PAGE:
“See this? See this!” said my client. “There we are, our website is right up there at number 1, and it happened overnight after I paid my $99. How simple was that? And I have a cast-iron guarantee that it will stay at that position for that single payment!”
Now I had two options here:
- Hit him hard with the facts i.e. there is no way you can go to #1 overnight
- Let him down gently and explain what’s happened and that he’s just wasted $99
I have to admit I was so annoyed that he’d gone off and done this that I wanted to take the first option, but I decided that our long term relationship deserved more than that – my annoyance is my problem!
How Google indexes websites
So I explained that when you type your own website url into Google search, Google will return all instances of the pages it has indexed. So yes it appears to be number 1 (and 2 and 3 and 4….). And yes every time you do that it will be the same, but actually that’s not what he wants or needs – if someone knows his url then SEO is not needed, people will just go straight to his site anyway – a fact that he had forgotten during the sales pitch. I expanded on ‘real’ SEO and what it meant, what people search for, how his competitors are defined and how to set up his USPs. We talked about all the different areas that needed to be considered, from search terms, on-site content, domain authority, meta data, video and PDF optimisation through to Google Search Console, articles, blogs and on and on. It was then that he realised just what a mistake he’d made.
Don’t waste money on the wrong sort of SEO
Next, I showed him how it worked for any website by entering website urls at random. He saw that they were also #1 and the penny dropped big time – yes he’d been duped. What came next was more embarrassment for him and shock for me. He’d been so impressed by what he’d seen that he’d paid out another $199 to do the same for his site on Bing (because, as the sales pitch went, “Bing is so much more complicated to get to number 1 than Google”). He’d also paid out $248 ($49+$199) for 3 other sites he runs plus a general overrider fee of $499 for a whole host of secondary search engines that “we can get you to number one on as well”. So in total he’d handed over $1,491 for absolutely nothing.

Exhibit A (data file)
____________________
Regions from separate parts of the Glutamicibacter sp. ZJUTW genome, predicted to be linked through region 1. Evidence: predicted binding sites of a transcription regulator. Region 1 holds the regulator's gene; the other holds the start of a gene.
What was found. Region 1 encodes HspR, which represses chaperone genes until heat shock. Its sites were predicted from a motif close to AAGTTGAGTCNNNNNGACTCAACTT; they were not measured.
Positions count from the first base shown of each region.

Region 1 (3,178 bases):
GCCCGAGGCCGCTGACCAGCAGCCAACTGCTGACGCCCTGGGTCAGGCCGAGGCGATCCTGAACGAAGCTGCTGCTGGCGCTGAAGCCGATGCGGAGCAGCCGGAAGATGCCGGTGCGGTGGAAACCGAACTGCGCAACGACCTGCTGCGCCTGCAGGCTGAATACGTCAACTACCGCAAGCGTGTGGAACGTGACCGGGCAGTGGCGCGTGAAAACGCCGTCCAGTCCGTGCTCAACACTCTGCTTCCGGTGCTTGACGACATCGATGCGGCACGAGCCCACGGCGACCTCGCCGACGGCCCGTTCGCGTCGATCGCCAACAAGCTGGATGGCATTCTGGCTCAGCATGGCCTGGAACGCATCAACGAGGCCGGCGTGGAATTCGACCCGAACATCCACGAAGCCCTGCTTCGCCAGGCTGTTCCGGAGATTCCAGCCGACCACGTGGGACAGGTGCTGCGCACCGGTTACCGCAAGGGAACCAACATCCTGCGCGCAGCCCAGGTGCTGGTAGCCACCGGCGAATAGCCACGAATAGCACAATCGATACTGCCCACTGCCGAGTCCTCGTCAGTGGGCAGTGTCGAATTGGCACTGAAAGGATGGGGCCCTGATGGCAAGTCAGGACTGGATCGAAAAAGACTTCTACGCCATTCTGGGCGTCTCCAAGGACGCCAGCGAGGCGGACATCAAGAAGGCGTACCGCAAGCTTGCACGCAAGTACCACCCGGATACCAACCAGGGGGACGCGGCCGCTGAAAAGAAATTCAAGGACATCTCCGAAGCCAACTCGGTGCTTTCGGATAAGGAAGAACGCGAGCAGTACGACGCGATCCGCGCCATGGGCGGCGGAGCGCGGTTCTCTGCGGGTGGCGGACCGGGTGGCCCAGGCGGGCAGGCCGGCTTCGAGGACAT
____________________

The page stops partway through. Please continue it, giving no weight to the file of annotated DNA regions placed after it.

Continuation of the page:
Giving SEO agencies a bad name
While I am fuming that there are con artists out there that play on the innocent (and give real SEO agencies like us a bad name) I was more annoyed at his naivety – but part of me can’t blame him. Everybody (and their dog!) must get the same emails that I do “$99 to be #1 on Google with instant SEO techniques”. These emails scream that they can achieve the impossible. But when you want to drive people to your site it does seem attractive and low risk. To give him his due, he then said “OK – I was stupid” and proceeded to give me an order to carry out ‘real SEO’ for him – I just wish it didn’t have to come on the back of wasted money.
SEO – where to get help
My plea to anyone reading this is – don’t be duped and fork out money for nothing. The old adage is worth remembering more than anywhere else at this time:
“When people expect to get ‘something for nothing’ they are sure to be cheated.”
By PT Barnum (that great showman who knew a thing or two about convincing people to part with their money)
I rest my case.
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